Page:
Mathis: Bob, swap the scenario. What counsel would you give a worship leader who would love this vision of gravity and gladness and is partnered with a preacher if it’s not on the same page?

Bob Kauflin: Pray first, if you’re not already doing that. Make sure that you’re pursuing humility for the glory of Christ rather than presenting your perspective. You can present the right thing in a proud way, in the wrong way. You’re really there to serve the vision and the leadership of the pastor. So you want to approach things with a humble heart. I’ve seen it be helpful when someone brings in a third party, a third voice, a book, a tape, a DVD, or something like that where you can say, “Could we listen to this together?” I mean that would be a more direct way of doing it. I think talking through things and seeking to understand your pastor is so important. What I’ve seen happen a lot of times is we think we already understand what the pastor is saying, and they think they understand what you’re saying, but you’re really using terms in a different way and you don’t understand what each other is saying.

The pastor might be saying, “We need songs that are faster.” They might say something like that and you want to do slow songs to bring the gravity in. He might be saying something true that you need to listen to. He might be saying that when you lead, you do songs way too slowly, so you want to at least be open to the possibility that you might not be understanding him. If you talk through those things and you find out it really is a difference of theology, a difference of the value of the gospel as we meet, I think it requires a lot of patience and a lot of love. But I think there can come a time, a year into it, two years into it, or maybe six months into it — I’m not sure — where you really have to ask, “Am I in the right church?” I mean that’s way down the road and that’s not counsel.

But that situation does exist and I think at times if you’ve expressed everything you can in a humble way and your pastor’s definitely committed to a course that you really can’t support, you’ll both be happier if you’re somewhere else where you really can support the leadership and vision of the pastor. I wouldn’t go there first. I wouldn’t go there the first month, the second month, or the third month. I wouldn’t go there for a long time and I’d get counsel about how you’re handling the situation as well.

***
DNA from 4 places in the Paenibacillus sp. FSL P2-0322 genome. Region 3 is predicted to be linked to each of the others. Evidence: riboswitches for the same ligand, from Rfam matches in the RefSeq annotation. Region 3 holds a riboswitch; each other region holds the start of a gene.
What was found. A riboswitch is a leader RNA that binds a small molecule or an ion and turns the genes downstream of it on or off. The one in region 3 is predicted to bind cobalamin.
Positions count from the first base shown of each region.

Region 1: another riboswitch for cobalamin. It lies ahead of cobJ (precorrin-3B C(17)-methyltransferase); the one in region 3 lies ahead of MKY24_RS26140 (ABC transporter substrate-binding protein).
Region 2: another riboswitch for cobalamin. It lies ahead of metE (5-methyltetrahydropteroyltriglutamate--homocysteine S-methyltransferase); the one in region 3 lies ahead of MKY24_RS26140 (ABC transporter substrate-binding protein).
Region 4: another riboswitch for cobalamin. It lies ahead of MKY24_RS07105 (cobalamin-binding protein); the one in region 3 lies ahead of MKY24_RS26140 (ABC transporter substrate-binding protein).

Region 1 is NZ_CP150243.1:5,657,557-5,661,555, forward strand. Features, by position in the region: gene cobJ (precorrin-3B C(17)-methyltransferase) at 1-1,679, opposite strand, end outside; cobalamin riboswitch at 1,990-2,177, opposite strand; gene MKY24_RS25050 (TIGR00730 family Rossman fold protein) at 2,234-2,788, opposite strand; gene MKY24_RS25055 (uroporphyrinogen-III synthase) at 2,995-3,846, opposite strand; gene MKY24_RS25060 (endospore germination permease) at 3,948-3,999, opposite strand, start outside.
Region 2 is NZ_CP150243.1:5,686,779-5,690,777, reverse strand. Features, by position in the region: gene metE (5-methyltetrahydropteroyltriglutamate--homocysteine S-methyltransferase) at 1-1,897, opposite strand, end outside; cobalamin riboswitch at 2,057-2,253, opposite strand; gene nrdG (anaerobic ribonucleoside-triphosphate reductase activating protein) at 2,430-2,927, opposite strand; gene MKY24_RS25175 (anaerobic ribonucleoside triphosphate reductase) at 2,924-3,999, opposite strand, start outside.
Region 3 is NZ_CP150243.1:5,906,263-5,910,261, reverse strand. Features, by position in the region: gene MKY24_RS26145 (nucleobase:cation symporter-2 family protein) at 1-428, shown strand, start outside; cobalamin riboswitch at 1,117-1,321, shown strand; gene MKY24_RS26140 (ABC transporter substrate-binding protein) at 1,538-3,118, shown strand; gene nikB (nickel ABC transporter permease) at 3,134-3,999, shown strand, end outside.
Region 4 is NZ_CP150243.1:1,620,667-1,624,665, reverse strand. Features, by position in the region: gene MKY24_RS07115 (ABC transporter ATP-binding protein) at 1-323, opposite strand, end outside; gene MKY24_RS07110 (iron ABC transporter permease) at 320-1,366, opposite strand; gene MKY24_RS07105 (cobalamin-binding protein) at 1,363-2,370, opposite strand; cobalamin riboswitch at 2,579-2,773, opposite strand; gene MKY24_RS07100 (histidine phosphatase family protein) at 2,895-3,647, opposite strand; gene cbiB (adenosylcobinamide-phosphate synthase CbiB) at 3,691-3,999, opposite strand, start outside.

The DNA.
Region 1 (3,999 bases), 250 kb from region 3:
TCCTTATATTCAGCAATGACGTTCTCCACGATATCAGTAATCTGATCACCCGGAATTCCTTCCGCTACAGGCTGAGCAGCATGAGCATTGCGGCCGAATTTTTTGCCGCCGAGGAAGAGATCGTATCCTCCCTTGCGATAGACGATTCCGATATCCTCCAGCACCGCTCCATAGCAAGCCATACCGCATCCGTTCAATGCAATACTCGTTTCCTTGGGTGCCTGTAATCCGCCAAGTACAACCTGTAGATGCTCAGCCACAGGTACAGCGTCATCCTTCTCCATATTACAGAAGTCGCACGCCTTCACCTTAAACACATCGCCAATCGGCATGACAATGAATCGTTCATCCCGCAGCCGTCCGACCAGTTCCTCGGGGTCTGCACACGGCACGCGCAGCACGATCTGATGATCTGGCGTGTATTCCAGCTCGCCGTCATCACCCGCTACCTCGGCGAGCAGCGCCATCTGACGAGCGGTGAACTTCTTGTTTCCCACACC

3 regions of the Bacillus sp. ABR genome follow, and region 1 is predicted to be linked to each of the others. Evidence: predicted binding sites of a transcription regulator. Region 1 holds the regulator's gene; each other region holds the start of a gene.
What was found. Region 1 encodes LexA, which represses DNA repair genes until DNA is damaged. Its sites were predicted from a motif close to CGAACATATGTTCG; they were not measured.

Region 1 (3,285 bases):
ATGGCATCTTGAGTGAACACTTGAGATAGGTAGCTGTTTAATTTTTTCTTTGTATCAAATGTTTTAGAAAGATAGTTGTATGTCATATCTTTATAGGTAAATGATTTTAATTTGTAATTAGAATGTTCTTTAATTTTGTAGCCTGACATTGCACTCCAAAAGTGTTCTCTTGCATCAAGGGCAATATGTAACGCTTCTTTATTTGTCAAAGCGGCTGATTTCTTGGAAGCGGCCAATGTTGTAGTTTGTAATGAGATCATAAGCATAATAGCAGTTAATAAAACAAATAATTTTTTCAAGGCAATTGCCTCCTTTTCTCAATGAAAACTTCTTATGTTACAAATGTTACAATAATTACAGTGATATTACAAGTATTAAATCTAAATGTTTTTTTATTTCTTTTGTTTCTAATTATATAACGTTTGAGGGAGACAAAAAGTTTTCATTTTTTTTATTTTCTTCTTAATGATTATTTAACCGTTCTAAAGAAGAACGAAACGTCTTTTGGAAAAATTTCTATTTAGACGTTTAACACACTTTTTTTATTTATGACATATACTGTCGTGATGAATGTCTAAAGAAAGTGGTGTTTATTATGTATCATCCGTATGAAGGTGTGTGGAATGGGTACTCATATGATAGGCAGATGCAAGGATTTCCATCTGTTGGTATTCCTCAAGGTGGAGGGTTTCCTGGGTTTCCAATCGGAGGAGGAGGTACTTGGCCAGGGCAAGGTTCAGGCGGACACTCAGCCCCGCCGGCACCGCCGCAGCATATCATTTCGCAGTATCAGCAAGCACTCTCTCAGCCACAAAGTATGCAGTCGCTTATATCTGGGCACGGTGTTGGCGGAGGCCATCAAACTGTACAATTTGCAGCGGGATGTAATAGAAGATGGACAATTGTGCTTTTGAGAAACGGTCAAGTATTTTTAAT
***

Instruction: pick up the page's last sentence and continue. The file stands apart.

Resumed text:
Mathis: A question for the two of you. In your years, you’ve been through what some have called “worship wars” where there was a younger generation desiring to do things with different intuitions than the older generation. Are there lessons learned from that season that would be of help to the younger generation today as they go through desiring changes or different intuitions about corporate worship?

Kauflin: Well, I’ll speak first for the younger generation, representing the younger generation. John, you can handle the old. I think humility is a key word. It’s a key quality, a key character value that we must have that God gives us. Jesus is our supreme example, and not only our example, but the one who enables us to be humble. I want to speak to both. As a part of the older generation, I need to value the gifts, the creativity, the zeal, and the inspiration of the younger generation and realize that not everything I’ve done for the last 26 years in ministry has been right or God ordained. Or even some of the things I’m still doing and I need to be open to hearing well, I want to know if this is effective. I may be doing the right things but it’s not having an impact. I want to hear that from the younger generation. Be humble to listen and also be courageous to lead and to make time available to listen. I think that’s a part of making that work.